"I've been to five parties since Friday," said Jenna Thompson, 31. "I like the queen, but this was a chance to have some fun since everyone's been so down about the recession."
But Pamela Smith, 65, said while she felt loyal to this queen, she'd like to see a smaller number of royals living off taxpayers in the future.
"I was traveling in Russia recently, and saw all these empty palaces that are now tourist attractions in St. Petersburg, and I realized, here, we have a queen and her family who actually live in their own opulent palaces, and that's expensive," she said.
Still, at Euphorium, a nearby coffee shop, there was much talk of the previous night's concert, where pop replaced pomp in an impeccably choreographed light show that turned Buckingham Palace's facade into streets with buses, taxis, apartments, and people, while the group Madness pranced, preened and sang "Our House" on the roof.
Despite a fairly nonedgy lineup of talent -- Sir Tom Jones and Sir Cliff Richard, Cheryl Cole and Jessie J -- the concert was a tour de force, even if there was something of a disconnect, noted Alexis Petridis of the newspaper Guardian, since, "at the very least, pop music is still supposed to be irreverent, and the Diamond Jubilee is, by definition, an event entirely about reverence."
That reverence returned full throttle the next morning at the service in Christopher Wren's great cathedral, St. Paul's, where choirboys sang old hymns and the queen listened as the Archbishop of Canterbury, Rowan Williams, said in his sermon that "she has made her public happy and all the signs are that she is herself happy, fulfilled and at home at these encounters."
By early afternoon, more than a million people braved threatening skies to line the Mall, a wide boulevard leading to Buckingham Palace, to watch the queen ride home in an open carriage, a 1902 state landau.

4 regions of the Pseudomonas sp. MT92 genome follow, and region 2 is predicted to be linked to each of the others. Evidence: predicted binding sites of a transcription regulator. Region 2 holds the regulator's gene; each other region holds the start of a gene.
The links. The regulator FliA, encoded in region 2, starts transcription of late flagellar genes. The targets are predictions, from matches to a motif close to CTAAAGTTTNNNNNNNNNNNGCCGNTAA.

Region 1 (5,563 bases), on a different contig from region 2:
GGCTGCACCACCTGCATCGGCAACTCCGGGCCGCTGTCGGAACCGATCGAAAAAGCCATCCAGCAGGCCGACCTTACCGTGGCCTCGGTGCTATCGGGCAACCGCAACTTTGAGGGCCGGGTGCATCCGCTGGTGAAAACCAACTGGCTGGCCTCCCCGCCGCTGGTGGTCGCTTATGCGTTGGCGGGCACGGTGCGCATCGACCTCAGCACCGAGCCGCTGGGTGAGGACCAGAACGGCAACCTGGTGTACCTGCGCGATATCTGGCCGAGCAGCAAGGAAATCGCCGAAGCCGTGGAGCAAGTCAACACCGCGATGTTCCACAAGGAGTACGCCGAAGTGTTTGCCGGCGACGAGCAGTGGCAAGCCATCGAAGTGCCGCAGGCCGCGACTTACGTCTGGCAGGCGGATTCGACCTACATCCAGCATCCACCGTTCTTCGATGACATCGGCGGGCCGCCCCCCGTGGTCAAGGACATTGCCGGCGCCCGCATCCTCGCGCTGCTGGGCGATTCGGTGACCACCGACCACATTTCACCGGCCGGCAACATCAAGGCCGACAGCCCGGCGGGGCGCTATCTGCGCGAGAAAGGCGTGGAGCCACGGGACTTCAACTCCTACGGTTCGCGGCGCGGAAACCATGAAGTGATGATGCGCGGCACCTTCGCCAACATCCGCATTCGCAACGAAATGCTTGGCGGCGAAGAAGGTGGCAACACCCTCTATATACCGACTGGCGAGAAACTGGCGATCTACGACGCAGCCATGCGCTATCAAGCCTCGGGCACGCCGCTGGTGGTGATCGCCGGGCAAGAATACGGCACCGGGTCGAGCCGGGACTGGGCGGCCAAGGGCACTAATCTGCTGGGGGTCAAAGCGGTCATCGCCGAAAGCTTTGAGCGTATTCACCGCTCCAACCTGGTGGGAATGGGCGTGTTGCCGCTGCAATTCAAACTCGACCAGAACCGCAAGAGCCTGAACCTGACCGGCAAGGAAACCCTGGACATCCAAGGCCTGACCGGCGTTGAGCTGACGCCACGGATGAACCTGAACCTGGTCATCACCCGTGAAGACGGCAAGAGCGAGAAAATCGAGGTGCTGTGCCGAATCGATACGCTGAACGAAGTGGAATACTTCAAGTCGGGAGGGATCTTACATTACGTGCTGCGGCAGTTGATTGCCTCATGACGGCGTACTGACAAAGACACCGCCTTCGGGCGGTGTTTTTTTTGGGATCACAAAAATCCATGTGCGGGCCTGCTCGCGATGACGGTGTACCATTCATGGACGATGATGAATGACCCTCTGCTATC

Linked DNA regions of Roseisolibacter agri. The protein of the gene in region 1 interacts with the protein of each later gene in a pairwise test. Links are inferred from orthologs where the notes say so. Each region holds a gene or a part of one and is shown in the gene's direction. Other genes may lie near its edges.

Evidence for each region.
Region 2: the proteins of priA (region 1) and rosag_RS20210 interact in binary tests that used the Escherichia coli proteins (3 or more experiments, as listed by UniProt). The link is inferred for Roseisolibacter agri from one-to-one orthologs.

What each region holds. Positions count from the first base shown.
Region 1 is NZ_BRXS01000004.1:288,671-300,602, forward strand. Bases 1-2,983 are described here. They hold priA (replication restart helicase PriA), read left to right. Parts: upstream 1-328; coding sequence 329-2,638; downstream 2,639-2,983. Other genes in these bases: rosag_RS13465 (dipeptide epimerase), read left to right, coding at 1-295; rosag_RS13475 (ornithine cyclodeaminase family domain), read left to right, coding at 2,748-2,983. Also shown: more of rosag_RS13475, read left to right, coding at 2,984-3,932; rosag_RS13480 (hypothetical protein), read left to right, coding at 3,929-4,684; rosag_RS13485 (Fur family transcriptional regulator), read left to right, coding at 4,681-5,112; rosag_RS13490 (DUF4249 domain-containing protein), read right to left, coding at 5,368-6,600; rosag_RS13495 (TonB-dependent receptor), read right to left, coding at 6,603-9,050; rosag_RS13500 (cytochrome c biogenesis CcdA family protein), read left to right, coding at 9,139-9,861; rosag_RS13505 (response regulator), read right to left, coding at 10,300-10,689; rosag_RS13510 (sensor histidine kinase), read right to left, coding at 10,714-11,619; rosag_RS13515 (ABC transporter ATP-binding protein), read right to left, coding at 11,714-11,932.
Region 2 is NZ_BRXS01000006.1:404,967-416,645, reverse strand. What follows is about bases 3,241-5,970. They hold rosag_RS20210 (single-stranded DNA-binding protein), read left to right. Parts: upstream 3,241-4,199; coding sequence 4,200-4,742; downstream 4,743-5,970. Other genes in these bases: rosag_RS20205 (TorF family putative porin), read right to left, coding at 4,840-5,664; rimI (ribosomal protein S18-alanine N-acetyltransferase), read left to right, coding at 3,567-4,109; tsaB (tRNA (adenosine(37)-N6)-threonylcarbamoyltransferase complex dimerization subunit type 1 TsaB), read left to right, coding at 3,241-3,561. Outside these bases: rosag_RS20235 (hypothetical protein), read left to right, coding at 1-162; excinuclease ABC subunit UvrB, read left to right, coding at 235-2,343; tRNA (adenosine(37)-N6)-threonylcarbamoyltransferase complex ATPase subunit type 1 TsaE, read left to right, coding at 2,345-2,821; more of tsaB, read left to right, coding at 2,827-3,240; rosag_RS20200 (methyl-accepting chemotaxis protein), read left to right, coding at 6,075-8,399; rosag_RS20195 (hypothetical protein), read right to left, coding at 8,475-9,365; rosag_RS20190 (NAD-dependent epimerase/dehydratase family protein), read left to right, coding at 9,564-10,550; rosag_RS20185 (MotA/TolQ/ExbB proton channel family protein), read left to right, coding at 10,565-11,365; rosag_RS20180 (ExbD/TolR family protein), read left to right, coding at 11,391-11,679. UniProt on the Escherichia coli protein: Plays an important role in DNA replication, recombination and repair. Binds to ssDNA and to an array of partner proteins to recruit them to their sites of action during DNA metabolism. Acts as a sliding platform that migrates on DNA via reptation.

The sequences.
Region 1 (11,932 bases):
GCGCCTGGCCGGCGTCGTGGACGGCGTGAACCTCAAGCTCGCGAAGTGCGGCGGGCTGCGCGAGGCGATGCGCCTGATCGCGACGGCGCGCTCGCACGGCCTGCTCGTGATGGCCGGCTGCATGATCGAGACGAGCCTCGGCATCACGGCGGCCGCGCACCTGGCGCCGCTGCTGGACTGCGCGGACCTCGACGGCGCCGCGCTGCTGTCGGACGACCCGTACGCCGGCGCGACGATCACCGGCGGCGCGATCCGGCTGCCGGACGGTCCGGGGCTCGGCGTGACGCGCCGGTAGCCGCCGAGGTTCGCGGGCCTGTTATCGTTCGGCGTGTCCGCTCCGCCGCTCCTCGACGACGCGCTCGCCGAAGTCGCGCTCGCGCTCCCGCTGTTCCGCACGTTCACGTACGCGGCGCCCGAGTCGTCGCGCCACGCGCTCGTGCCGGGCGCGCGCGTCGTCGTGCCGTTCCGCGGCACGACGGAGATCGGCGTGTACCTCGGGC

She was to have been accompanied by her husband, but Prince Charles and Camilla, the Duchess of Cornwall, joined her instead. They headed a procession of senior royal family members and the Household Cavalry horses, their hoofs slamming the pavement in deafening tribute to the monarch.
"There are some things we may not always get right as a nation, but there are some things we do brilliantly," said David Gordon, a commander in the Royal Navy, "and the Diamond Jubilee weekend is one such series of events. The 'Great' is firmly back in Great Britain and sets us up fantastically well for the London Olympics."
Four successful days of complex drills, huge crowds and tight security did seem to augur well for Britain's next big moment on the world stage in six weeks, but the weather remained the one unpredictable factor. Precisely when the queen made her final balcony appearance along with five members of her family in the direct line of succession -- Prince Charles, Camilla, the Duke and Duchess of Cambridge and Prince Harry -- the heavens opened.
No matter. The crowd roared, the queen waved and then it ended with a celebratory cascade of rifle fire and the National Anthem -- "God Save the Queen" -- along with three "hip hip hoorays" led by The Queen's Guard.
Except it's not over yet. This Diamond Jubilee stretches through the rest of 2012, and members of the royal family are fanning out all over the globe to remind the rest of the world that this monarchy still matters, deeply, to its people.
It wasn't over for the queen, either.
Tuesday night she was scheduled to host a dinner for all the governors-general of the Commonwealth, still unable to visit her husband, who will remain in the hospital for the next day or two.
Duty calls, as always.
First Published June 6, 2012 12:00 am